Across the street from TI is the Venetian. Meant as a replica of Venice in Italy, it comes complete with waterways, gondolas and famous landmarks like the Rialto Bridge, Piazza San Marco and St Mark’s Campanile. If you think the outside is impressive, wait till you step inside. There’s a market square, gondola rides down the “Grand Canal” and a fake sky to round it up.

The Venetian on the Las Vegas Strip, USA.

A take on Piazza San Marco, complete with a fake Venetian sky.

If you ask me, it doesn’t come close to the real thing. You’d need the elements (read: wind and water, maybe floods too) to make it feel like Venice. But to judge it on its own, it’s quite a charming place to stroll through.

The Venetian on the Las Vegas Strip, USA.

Row down the “Grand Canal” in a gondola without flying halfway around the world.

You can travel around the world simply by walking down the Strip. To find out what it was like to live in the ancient Roman Empire, you can visit the Caesars Palace. If the pyramids of ancient Egypt are more your thing, you can see them at the Luxor. Last but not least, for a little romance, head over to Paris Las Vegas, where you’ll find the famous icons of the French city, including a half-scale Eiffel Tower.

The half-scale Eiffel Tower at the Paris Las Vegas, USA.

A piece of the French city at the Paris Las Vegas: the ever-popular Eiffel Tower.

I also visited the Mirage, where one of the attractions is a massive aquarium. I couldn’t have missed it even if I wanted to because it was right at the reception area, to keep guests entertained while they are getting checked in, I guess. There’s also a rainforest atrium in the lobby and nightly volcano shows by the curbside, guaranteed to stop both cars and pedestrians in their tracks.

The Mirage on the Las Vegas Strip, USA.

The tropical setting at Mirage, where a volcano “erupts” every night.

But the hotel I spent the most time in was the Bellagio, inspired by the same-named Italian town in Lake Como. Its most famous attraction is the Fountains of Bellagio which come alive in a song and dance every night.

The Fountains of Bellagio on the Las Vegas Strip, USA.

The Fountains of Bellagio, a song and dance conducted on the waters of “Lake Como”.

Besides the fountains, Bellagio is also famous for its 2,000+ hand-blown glass flowers that adorn the lobby ceiling and a Conservatory and Botanical Gardens with lots of pretty flowers that change with the seasons.

Hand-blown glass flowers in the lobby of the Bellagio, Las Vegas Strip, USA.

The gorgeous hand-blown glass flowers in the lobby ceiling that I couldn’t take my eyes off.
Until my neck started to hurt. Ouch.

The Conservatory and Botanical Gardens at the Bellagio, Las Vegas Strip, USA.

The changing seasons bring new inspiration to the Conservatory and Botanical Gardens.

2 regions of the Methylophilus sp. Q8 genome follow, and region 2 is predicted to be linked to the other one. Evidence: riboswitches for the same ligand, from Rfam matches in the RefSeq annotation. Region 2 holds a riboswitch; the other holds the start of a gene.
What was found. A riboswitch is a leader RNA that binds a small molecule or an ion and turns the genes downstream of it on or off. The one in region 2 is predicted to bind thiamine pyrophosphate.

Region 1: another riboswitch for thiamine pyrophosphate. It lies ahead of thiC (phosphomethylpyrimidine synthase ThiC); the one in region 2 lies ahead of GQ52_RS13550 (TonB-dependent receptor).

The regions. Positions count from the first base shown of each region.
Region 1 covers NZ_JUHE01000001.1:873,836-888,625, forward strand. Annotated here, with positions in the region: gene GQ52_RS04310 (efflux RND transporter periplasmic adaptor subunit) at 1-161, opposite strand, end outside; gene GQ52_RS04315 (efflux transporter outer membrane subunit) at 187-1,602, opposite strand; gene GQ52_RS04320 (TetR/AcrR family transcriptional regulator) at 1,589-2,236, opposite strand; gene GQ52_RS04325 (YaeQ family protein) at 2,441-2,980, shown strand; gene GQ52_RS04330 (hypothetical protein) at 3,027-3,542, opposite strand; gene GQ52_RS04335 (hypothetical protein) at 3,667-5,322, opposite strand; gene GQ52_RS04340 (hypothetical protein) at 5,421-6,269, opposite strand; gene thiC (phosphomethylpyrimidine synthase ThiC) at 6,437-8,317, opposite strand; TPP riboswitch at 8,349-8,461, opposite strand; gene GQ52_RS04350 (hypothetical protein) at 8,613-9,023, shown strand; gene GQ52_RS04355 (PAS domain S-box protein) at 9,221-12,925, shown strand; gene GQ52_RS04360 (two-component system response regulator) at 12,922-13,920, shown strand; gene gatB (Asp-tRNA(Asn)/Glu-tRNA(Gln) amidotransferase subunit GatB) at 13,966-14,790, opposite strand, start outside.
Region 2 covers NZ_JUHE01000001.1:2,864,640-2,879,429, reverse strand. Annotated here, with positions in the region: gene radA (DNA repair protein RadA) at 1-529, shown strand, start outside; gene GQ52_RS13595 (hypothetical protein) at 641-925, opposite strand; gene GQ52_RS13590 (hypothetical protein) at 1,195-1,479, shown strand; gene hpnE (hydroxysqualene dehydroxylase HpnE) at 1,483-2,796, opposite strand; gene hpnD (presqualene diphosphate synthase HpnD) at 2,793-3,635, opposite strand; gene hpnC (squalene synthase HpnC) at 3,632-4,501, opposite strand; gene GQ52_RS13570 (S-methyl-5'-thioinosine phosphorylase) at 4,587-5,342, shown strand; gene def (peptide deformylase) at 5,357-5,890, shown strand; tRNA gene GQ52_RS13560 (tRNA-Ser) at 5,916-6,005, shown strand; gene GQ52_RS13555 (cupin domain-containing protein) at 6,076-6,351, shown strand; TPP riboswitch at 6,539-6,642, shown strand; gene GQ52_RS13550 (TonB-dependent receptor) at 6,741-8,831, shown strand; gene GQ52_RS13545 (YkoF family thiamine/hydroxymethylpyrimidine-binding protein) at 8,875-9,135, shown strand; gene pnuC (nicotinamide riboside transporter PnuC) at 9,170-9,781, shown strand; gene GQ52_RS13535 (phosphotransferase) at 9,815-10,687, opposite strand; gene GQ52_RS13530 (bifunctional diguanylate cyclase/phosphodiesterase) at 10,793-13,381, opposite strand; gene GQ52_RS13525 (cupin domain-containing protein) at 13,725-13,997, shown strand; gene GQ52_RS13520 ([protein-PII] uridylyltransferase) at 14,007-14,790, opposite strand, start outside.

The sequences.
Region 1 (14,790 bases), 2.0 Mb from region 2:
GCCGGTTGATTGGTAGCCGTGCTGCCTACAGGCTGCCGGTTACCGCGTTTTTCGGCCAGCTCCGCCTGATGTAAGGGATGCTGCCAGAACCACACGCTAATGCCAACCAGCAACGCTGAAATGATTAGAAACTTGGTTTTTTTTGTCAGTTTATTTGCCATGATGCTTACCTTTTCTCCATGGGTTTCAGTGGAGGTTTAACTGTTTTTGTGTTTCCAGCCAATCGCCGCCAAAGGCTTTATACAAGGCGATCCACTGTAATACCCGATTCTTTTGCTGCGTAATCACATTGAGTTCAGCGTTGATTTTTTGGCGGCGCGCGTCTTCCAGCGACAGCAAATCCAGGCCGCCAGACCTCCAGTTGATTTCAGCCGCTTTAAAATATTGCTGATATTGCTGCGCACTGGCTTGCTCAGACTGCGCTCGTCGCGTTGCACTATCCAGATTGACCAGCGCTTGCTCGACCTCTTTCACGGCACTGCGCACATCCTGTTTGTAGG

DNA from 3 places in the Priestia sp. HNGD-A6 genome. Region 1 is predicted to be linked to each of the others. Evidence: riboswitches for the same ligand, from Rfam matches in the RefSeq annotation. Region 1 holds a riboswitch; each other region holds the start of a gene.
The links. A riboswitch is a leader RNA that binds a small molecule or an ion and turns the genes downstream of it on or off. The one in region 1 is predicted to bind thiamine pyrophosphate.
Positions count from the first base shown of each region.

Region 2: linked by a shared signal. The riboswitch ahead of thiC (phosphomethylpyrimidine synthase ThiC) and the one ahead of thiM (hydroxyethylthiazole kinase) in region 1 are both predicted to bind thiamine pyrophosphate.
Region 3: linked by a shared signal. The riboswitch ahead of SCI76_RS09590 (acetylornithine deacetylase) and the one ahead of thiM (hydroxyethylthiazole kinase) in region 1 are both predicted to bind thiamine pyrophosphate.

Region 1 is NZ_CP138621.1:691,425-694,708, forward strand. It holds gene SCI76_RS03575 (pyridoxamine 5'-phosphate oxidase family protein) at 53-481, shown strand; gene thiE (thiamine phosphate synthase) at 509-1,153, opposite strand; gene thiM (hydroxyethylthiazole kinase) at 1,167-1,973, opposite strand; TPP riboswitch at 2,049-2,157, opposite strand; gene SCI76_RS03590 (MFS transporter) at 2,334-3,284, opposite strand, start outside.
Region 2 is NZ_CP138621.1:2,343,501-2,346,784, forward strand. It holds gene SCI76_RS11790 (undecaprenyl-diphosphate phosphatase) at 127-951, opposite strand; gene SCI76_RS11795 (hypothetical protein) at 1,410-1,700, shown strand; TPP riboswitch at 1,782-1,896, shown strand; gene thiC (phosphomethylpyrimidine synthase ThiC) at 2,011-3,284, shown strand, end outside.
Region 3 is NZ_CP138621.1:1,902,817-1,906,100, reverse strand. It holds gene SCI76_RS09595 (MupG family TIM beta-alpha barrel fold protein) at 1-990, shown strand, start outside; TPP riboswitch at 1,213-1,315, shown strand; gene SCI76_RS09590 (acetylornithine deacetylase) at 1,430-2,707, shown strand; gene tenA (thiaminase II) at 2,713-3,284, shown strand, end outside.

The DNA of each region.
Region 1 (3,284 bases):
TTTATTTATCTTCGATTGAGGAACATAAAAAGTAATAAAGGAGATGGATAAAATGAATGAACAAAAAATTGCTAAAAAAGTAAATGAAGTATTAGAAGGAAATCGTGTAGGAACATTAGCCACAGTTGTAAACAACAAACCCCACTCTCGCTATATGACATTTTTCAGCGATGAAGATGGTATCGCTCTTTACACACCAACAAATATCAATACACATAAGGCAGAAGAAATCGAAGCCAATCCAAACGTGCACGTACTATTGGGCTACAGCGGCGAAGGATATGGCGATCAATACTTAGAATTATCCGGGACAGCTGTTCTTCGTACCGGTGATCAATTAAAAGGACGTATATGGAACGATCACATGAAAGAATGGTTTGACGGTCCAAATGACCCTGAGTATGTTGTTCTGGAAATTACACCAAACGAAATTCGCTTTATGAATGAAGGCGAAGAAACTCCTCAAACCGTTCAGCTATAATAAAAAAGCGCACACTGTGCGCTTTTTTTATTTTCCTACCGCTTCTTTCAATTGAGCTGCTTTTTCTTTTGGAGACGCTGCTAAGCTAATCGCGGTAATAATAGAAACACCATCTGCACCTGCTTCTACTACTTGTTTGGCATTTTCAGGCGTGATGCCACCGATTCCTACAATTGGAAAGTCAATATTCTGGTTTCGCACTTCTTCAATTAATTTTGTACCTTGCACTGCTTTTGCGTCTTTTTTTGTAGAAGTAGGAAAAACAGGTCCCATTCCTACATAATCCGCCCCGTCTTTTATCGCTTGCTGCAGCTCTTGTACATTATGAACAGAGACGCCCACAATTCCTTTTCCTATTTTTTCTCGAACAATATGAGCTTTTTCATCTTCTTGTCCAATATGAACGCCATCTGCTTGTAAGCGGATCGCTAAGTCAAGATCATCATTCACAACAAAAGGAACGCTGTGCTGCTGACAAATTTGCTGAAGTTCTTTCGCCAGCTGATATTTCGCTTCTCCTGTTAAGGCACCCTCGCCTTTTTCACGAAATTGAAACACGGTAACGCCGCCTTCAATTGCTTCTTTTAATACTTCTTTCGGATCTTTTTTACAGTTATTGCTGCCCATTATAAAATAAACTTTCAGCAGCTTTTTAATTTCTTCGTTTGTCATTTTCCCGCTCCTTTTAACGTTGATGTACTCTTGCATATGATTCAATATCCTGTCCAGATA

The Conservatory and Botanical Gardens at the Bellagio, Las Vegas Strip, USA.

The over-the-top installations that would only work in Vegas.

By the time I was done at the Bellagio, it was already near dusk. I did not venture further as I wanted to stay for the fountain show and make my way back for the Sirens of TI. I thought I was already near the end of the Strip and could skip the rest. Little did I know I skipped Hershey’s Chocolate World (which is only the largest Hershey’s store on the West Coast spanning two stories) as well. Argh!

Dusk on the Las Vegas Strip, USA.

Dusk brings about another side of Las Vegas, one awash in glittering lights.

Wear good walking shoes
Unlike other cities, Vegas is not compact. Walking to the next hotel is not like walking to the next block in other American cities. The land is vast (it’s a desert) and each hotel occupies not just a hotel block, but gardens, shopping extensions, fountains, features, etc. In short, it is huge.

Since I only had one day for the Strip and the number of hotels plenty, I had to do my research beforehand to choose only a select few to enter and visit. Most others I just walked past. If your intention is to visit every hotel on the Strip (it’s a total of 6.8 km long), be warned that it could take you up to a week. Even if not, there’s no way to complete it in a day.

Cheaper deals at the Premium Outlets
So why did I only save one day for the Strip? Because one day was reserved for the Grand Canyon and another was for shopping! Shopping on the Strip would have burnt a hole in my wallet so I headed out to the nearby Las Vegas North Premium Outlets for my retail therapy instead. It’s easy to get there with the direct bus from the Downtown Transportation Centre. With 175+ brand name stores and buses that run past midnight, you can shop till you drop.

Much as this was a stopover trip on my way home from Vancouver, I managed to get quite a bit done – I “conquered” another city, I checked Grand Canyon off my bucket list, I “raided” another Premium Outlet and I saw more than a few great (and free) sights. Come to think of it, it’s the most value-for-money trip so far!